2. The nature of the original (whether it was published, or unpublished).
3. The amount and importance of the portion used in relation to the original work as a whole.
4. The impact of the use on the original work's commercial value.
Copyrights and public domain and fair use are all terms which exist together for a reason. Copyrights are necessary because they allow artists/writers to profit from their own work. Public Domain is necessary because it allows for the free exchange of ideas. Fair Use is necessary because it allows the public some access to copyrighted work, as long as they do not profit from it. The idea of FAIR USE has guided the use of reproductions of works for years. In most cases, the lack of commercial gain is necessary for a claim of fair use. If you are a non-profit website designed for educational purposes, you could claim FAIR USE of images which are already in the PUBLIC DOMAIN.
REGARDING PUBLIC FIGURES
In some very limited instances, a photograph of a public figure may be used without permission but these circumstances must be analyzed very carefully. If the person is a public figure (a celebrity, a politician and the like) or is a private figure but one who is involved in a matter of public concern (a news story for instance) and in both instances the use of the photograph is directly related to the personís public status, then the courts have said that in those instances, the right of the person to his or her privacy gives way to the publicís right to get the public information. This is a very limited set of circumstances. If you intend to use the photograph in a permissible way without the subjectís consent, you must have a release from the copyright owner of the actual photograph. In a news story for instance, this may be the photographer or it may be the newspaper, news organization or the like. It requires some research. And no matter what the topic, if you intend to use a photograph of a person for commercial purposes, then you absolutely must have a signed license in writing granting you permission.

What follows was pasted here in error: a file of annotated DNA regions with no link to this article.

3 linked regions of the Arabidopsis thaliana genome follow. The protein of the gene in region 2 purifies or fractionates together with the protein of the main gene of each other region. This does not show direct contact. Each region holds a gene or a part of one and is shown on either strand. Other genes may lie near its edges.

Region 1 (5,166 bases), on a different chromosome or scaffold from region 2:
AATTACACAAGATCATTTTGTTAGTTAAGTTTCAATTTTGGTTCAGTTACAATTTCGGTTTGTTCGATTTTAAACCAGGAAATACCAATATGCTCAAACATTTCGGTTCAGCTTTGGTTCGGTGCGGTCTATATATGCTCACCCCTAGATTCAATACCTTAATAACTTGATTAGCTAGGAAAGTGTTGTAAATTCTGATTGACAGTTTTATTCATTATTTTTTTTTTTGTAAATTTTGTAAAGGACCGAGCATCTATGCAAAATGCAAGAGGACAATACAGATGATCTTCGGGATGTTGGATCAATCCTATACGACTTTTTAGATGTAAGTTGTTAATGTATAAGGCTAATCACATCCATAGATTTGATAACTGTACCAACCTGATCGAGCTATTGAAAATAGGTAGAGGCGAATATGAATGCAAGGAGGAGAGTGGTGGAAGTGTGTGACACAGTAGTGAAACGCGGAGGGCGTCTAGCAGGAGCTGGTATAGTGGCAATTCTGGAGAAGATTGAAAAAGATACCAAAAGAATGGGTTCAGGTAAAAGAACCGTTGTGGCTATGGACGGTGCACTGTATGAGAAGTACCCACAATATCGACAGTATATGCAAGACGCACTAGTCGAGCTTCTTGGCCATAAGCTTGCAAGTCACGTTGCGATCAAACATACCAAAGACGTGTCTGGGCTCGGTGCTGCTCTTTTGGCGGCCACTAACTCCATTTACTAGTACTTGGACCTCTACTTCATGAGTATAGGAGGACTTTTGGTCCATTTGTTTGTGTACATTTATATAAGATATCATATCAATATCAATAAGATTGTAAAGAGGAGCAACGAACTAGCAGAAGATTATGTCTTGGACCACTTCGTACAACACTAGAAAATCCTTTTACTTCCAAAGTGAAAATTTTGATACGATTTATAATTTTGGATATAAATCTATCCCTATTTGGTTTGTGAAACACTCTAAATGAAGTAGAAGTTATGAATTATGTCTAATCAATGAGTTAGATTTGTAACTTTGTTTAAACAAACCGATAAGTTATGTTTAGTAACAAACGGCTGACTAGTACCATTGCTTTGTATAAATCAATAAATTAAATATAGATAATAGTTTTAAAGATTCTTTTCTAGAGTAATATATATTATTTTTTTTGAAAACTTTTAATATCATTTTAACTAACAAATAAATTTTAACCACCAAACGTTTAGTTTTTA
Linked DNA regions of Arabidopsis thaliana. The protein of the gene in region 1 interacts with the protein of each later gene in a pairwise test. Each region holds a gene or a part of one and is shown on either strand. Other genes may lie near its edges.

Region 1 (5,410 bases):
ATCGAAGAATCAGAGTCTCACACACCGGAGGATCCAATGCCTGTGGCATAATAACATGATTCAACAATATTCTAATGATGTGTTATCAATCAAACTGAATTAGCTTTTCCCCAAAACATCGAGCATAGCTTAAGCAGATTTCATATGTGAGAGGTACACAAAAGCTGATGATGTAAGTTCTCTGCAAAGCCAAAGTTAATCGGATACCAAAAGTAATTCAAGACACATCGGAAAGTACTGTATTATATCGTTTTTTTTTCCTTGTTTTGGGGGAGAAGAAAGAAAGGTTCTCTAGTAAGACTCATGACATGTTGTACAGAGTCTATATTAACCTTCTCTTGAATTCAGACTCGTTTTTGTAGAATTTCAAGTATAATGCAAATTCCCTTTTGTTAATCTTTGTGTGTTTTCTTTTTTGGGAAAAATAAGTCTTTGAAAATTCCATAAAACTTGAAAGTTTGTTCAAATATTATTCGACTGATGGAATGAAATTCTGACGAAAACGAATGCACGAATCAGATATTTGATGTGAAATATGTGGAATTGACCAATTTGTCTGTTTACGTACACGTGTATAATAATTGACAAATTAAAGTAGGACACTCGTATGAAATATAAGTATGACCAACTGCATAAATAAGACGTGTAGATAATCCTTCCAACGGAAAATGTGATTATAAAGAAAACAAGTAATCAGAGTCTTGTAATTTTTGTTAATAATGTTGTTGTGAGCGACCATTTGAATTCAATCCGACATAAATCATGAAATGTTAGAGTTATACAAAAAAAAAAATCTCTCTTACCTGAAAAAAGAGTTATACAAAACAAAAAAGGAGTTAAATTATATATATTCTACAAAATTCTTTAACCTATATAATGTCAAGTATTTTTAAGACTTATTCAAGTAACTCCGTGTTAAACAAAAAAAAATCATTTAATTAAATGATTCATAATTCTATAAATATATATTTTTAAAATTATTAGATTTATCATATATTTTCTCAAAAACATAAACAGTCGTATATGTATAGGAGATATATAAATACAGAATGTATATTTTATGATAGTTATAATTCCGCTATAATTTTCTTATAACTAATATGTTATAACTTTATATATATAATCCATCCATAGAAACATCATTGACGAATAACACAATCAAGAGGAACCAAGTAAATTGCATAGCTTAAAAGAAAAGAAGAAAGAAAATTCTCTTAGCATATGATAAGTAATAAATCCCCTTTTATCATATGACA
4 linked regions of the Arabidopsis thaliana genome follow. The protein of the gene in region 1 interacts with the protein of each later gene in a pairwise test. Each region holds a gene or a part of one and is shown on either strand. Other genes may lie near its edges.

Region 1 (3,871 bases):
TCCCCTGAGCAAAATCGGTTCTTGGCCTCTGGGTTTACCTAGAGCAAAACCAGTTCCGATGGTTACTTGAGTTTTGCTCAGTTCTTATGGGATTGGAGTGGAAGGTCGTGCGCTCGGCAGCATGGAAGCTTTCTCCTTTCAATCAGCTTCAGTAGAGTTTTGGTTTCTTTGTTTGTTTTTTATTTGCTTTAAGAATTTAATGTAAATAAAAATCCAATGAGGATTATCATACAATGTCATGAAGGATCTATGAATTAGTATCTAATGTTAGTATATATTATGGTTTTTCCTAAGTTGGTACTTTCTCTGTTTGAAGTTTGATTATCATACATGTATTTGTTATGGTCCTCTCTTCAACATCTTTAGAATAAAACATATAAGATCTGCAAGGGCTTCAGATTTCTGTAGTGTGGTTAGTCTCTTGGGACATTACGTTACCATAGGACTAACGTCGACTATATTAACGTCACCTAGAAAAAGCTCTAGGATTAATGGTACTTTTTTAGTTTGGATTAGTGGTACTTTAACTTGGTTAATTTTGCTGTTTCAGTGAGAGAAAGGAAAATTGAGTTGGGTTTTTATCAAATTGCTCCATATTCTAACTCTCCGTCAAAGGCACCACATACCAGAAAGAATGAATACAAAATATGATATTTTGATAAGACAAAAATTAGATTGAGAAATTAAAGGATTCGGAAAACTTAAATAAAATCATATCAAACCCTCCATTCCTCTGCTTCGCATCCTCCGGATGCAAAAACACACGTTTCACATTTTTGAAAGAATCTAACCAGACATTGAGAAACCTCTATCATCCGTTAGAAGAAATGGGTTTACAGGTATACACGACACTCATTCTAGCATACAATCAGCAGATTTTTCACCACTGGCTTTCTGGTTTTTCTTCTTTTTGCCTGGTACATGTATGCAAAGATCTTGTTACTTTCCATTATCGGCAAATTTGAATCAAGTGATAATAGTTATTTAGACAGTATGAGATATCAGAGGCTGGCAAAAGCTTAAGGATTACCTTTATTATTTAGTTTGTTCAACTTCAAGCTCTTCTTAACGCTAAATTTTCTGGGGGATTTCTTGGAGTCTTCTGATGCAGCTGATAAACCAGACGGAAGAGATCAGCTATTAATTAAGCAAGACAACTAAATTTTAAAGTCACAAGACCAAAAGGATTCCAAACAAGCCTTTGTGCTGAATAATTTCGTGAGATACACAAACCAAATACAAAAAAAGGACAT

Celebrity photographs are not in the public domain. However, celebrities enjoy little, if any, rights of privacy, and their rights of publicity are limited to commercial uses. Unauthorized photos and illustrations of celebrities are common in the media, because most media depictions of celebrities are considered expressions of free speech about matters of concern to the general public. Thus the photographers and publishers of such images are immune from liability for violating the celebritiesí rights of privacy and publicity under the First Amendment. The photographers and/or publishers, own copyright in their photos of the celebrities. You need permission from the photographer who took the photo you used as a reference for your painting. Under copyright law, the photographer is the original ďauthorĒ and copyright owner of the photograph. A painting based on the photograph is a copy of that work. Thus, the painting constitutes infringement unless you have the copyright ownerís consent. Moreover, this is true whether or not you make reproductions of the painting, because the painting itself is already an unauthorized copy of the photograph.